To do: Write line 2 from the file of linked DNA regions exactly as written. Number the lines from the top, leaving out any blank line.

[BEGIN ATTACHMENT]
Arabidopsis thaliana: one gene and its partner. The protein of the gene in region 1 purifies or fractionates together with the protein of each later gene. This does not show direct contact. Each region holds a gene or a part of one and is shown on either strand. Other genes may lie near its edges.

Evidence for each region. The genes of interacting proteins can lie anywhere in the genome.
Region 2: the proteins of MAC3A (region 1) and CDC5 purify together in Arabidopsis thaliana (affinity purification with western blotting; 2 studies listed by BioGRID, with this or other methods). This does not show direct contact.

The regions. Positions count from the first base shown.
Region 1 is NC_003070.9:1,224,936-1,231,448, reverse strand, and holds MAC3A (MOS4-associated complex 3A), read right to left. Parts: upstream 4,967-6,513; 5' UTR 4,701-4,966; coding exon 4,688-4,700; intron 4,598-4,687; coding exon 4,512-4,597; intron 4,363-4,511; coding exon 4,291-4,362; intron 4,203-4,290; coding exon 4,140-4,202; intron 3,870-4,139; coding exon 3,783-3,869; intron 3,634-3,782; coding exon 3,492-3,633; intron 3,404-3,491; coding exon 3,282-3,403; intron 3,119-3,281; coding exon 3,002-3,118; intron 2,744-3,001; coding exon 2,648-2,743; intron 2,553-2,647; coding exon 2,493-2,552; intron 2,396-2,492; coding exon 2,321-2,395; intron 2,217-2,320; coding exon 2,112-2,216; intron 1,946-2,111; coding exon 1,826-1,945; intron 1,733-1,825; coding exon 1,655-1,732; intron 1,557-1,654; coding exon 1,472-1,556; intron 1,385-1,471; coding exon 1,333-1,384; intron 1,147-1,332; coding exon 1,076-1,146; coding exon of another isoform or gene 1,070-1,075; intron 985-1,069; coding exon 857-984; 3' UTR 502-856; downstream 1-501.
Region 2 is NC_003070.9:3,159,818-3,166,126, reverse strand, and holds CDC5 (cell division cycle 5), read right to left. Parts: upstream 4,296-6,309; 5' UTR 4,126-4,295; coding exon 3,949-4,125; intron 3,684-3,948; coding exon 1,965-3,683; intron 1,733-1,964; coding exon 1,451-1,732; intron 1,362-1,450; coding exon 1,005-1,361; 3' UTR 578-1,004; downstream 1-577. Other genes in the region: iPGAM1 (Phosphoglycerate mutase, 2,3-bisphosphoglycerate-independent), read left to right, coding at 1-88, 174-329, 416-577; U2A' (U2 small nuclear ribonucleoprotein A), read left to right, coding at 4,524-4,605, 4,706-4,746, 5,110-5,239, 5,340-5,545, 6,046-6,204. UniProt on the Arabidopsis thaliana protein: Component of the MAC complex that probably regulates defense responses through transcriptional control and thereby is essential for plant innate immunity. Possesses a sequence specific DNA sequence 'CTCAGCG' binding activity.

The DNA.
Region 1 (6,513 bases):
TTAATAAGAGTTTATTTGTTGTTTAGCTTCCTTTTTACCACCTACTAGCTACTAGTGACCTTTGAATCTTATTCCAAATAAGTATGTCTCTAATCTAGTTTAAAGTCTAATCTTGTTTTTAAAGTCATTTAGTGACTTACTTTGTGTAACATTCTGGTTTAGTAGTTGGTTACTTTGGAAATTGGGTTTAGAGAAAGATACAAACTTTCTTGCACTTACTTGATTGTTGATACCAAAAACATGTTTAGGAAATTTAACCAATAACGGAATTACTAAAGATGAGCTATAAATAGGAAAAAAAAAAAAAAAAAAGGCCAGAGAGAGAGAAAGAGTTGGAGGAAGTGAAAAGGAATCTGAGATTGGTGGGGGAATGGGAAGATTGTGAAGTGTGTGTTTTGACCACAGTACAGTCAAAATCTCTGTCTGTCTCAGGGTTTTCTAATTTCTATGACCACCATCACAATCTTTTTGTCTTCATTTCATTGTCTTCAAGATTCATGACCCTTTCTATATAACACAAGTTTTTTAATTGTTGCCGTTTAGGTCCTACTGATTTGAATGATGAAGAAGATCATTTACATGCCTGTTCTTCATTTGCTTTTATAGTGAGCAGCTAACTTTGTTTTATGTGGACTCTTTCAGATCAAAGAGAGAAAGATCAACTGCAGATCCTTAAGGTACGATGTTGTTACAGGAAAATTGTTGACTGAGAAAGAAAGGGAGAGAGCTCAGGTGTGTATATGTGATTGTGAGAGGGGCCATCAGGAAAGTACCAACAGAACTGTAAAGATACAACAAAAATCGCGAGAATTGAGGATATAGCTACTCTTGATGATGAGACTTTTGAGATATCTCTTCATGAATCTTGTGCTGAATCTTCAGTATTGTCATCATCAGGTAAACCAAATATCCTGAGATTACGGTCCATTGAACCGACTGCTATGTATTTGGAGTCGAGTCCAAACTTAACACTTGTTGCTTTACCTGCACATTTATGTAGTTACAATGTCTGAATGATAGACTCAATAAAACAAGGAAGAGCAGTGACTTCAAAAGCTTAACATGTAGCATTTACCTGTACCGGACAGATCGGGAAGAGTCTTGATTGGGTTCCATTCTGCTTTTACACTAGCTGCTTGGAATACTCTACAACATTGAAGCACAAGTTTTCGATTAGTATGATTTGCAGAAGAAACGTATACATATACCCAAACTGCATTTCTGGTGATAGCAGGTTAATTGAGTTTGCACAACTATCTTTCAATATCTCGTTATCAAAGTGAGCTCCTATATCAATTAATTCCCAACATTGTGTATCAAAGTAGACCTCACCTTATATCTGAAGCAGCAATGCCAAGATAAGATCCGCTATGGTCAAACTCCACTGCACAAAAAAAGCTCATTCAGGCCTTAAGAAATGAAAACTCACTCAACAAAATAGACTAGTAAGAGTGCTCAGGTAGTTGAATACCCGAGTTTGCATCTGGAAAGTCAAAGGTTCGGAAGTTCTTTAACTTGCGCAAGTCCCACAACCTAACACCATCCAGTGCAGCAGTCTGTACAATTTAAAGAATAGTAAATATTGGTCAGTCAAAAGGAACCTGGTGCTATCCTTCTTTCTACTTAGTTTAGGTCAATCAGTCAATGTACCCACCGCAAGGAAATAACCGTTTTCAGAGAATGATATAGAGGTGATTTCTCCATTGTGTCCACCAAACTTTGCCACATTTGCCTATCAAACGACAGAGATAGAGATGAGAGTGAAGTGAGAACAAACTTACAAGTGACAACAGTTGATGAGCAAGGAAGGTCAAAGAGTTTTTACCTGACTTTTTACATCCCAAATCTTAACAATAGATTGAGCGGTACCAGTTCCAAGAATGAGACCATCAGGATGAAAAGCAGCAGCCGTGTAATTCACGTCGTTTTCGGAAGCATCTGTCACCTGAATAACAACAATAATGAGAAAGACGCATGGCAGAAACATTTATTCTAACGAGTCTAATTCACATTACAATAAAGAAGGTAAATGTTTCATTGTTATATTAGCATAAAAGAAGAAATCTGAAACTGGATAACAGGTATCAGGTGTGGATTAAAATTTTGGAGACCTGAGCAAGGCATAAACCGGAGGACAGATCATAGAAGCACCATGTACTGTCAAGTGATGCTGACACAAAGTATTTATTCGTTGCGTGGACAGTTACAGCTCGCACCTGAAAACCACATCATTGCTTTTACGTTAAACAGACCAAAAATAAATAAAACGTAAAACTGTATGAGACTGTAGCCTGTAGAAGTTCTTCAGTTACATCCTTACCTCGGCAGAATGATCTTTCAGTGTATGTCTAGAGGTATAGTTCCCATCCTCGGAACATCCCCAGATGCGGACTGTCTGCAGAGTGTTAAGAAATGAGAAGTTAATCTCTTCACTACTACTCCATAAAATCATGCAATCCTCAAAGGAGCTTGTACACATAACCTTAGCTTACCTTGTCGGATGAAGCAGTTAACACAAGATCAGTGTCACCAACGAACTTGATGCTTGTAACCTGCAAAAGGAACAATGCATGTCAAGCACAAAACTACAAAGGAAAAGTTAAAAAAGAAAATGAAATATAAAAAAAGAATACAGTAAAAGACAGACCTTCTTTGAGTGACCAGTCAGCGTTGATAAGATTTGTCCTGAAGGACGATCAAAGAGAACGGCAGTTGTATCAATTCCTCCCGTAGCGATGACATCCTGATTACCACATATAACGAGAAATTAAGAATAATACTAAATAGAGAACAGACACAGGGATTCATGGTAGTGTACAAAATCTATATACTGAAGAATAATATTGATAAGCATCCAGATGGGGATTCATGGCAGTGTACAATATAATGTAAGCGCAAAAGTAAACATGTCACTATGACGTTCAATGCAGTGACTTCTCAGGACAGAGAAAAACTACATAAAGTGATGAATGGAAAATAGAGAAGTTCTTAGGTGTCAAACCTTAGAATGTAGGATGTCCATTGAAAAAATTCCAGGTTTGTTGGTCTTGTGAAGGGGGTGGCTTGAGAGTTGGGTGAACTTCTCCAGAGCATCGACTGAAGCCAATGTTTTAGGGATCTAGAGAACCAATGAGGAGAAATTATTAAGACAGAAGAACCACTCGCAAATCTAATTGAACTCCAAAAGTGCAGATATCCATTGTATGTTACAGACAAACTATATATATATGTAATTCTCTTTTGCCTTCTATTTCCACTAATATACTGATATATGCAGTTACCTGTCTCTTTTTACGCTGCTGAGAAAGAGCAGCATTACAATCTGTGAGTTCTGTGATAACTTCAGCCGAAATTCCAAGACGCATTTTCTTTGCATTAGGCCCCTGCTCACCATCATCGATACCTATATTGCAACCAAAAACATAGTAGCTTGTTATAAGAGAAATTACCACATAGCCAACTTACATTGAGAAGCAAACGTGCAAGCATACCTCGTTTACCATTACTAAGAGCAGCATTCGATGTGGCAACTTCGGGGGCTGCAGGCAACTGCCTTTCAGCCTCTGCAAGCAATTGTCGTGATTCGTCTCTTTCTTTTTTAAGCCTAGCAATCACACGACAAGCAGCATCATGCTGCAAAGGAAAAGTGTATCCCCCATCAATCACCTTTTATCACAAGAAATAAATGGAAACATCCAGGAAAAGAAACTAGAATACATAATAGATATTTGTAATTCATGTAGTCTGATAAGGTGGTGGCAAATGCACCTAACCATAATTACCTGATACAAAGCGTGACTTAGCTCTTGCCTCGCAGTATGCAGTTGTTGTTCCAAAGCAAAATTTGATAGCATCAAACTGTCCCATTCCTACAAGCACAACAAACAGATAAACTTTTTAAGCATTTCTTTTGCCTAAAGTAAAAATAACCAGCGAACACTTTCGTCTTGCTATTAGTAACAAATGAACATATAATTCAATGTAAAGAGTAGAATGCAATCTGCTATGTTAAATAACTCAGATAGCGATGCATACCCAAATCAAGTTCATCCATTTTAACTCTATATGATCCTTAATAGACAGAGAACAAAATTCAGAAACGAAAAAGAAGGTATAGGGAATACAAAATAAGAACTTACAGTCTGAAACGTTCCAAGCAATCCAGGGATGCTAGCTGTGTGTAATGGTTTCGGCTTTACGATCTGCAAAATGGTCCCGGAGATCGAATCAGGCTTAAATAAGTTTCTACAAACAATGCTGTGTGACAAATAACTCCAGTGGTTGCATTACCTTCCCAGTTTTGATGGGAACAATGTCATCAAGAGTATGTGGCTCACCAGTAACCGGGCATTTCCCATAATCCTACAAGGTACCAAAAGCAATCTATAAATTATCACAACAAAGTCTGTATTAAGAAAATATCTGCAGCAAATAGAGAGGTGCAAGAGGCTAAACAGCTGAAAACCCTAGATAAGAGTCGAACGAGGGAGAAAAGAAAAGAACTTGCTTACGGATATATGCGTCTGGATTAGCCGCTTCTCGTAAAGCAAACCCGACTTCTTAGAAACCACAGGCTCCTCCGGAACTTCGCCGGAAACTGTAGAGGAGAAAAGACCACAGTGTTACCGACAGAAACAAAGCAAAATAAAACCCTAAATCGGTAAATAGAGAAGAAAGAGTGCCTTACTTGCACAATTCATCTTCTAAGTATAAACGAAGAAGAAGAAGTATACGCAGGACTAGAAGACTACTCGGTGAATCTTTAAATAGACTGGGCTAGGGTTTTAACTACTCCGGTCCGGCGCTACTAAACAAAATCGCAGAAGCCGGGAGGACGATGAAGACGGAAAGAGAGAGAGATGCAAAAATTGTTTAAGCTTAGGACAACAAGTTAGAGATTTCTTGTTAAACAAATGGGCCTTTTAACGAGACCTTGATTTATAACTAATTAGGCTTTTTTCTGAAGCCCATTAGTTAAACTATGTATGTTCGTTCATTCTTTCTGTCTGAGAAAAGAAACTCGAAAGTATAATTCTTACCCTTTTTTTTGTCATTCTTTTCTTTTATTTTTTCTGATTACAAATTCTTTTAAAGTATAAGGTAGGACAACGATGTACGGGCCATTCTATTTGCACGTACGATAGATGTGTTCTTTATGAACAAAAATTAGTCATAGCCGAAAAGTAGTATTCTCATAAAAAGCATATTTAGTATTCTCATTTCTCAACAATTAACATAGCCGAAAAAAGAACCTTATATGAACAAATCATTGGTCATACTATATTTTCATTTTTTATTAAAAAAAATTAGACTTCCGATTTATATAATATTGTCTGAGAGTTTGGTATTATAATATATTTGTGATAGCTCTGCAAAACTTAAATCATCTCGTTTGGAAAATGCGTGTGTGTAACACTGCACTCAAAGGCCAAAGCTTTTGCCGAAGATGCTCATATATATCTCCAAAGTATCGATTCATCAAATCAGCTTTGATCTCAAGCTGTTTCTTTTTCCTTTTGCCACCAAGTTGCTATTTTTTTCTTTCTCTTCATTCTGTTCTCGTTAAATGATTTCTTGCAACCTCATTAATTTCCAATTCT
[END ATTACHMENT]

Evidence for each region. The genes of interacting proteins can lie anywhere in the genome.